Whereas the vocabulary defines classical dance (aka "ballet"), modern dance is defined more by a mindset, a lack of set vocabulary. This has also evolved into some "un-classical" principles --- weight instead of lightness, off-center movement, use of gravity, etc. But none of these principles is universal in modern dance --- really, "anything goes". It's important to note that modern dance is almost as old as classical dance (maybe 30 years younger) --- it began its development early in the 20th century. Modern dance has its roots in a reaction to classical dance.


The pointe shoe is so central to classical dance because it pretty well enforces most of the core classical principles --- length, turnout, verticality. Yes, you can use the pointe shoes completely differently and "knuckle under" as we heard recently. But that's not really considered safe. Normal, safe use of pointe shoes drastically cuts down on one's options for types of movement. For this reason, the use of pointe shoes almost defines the existence of classical dance.


Yes, you can do classical dance without pointe shoes. Men do it all the time. And I saw a supposedly modern dance company that for the most part was just doing classical dance without pointe shoes. It gets kind of weird with the guys promenading the women all the time on demi-pointe (ouch).


The use of classical music has little or nothing to do with classical dance. The music used in our traditional ballets is all romantic, not classical --- the classical period was done and over around 1830 after Mozard, Hayden, etc. But dance in its essense is movement, not music. You can have dance without music, but you can't have dane without movement. Dance will always be defined by its movement.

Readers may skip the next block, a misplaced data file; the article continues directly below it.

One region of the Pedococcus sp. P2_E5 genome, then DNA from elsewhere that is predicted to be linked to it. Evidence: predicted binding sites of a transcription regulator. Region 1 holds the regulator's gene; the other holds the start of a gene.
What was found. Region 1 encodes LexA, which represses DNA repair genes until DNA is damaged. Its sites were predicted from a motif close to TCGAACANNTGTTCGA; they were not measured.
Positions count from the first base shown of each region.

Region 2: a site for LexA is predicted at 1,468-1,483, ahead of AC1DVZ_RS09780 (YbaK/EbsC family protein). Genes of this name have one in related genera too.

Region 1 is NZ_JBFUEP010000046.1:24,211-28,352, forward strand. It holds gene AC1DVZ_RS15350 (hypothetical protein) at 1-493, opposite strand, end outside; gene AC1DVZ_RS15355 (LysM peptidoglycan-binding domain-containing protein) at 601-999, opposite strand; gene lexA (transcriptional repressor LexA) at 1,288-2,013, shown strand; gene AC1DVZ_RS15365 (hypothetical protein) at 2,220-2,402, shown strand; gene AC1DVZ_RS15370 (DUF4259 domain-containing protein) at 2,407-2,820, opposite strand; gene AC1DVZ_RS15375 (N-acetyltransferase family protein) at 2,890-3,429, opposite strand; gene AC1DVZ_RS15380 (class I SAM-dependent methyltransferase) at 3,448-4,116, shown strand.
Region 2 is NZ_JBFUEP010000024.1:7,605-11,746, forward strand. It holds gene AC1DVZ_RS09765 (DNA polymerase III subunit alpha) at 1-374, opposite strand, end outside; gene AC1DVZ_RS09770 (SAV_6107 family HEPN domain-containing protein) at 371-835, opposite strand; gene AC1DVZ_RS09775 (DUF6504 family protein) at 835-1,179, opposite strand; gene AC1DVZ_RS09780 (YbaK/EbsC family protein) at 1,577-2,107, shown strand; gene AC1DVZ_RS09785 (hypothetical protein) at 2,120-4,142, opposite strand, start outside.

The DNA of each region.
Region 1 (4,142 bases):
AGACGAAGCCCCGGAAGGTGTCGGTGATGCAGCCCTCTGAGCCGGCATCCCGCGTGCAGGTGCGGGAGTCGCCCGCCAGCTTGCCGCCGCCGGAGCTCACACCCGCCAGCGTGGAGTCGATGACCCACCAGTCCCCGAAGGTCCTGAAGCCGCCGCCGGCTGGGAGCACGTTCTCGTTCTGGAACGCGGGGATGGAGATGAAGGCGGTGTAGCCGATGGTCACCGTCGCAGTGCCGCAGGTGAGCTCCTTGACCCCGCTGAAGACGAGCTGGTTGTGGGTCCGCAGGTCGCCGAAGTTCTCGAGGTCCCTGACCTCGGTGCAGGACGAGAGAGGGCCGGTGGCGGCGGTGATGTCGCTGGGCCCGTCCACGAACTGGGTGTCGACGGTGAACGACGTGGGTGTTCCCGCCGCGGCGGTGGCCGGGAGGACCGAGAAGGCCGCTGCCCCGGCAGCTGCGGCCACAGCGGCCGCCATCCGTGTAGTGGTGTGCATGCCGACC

Some choreographers de-construct classical dance. When you do this to any serious extent, you really do end up with modern dance. Modern dance began as a deconstructive reaction to classical dance. So just using some deconstructed classical vocabulary does not make one ballet. It's the mindset. Mark Morris is considered to be squarely part of the modern dance universe, and his "Hard Nut" is considered to be not a Nutcracker --- really a modern dance deconstruction of the Nutcracker. A lack of willingness to classify himself does not change these facts.


Similarly, Matthew Bourne's Swan Lake is clearly modern dance. Not only does it de-construct a traditional ballet --- it also uses a vocabulary common to much of modern dance. So whether viewed by its movement or its attitude, it is definitely modern dance. And it follows in a long modern dance tradition of deconstruction of and reaction to classical dance.


The use of pointe shoes is sometimes more a practical issue than anything else. Classical dancers are used to performing soley in pointe shoes. Sometimes ditching the pointes would require more time re-training than one has to rehearse a dance. Thus, the pointe shoes are used even though in an ideal world that dance would have been performed on flat. I've seen this happen more than once.


Summary: classical dance refers to a vocabulary with foundational principles. Modern dance is a mindset. Deconstruction of classical dance leads directly to modern dance. This has nothing to do with music. I have no need for the term "contemporary ballet".

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To further complicate this subject, at North Carolina School of the Arts there are two completely separate dance programs: ballet and contemporary. The contemporary program is actually a modern program. Aside from taking a ballet class a couple of times a week, this program has absolutely nothing to do with ballet, no performing on pointe (or even in technique shoes) and a separate faculty is employed to teach all contemporary classes. I think this interchange of terminology is pretty common, at least in the US, and it leads to all sorts of misunderstandings and assumptions regarding what is meant when one talks of contemporary dance. :wallbash: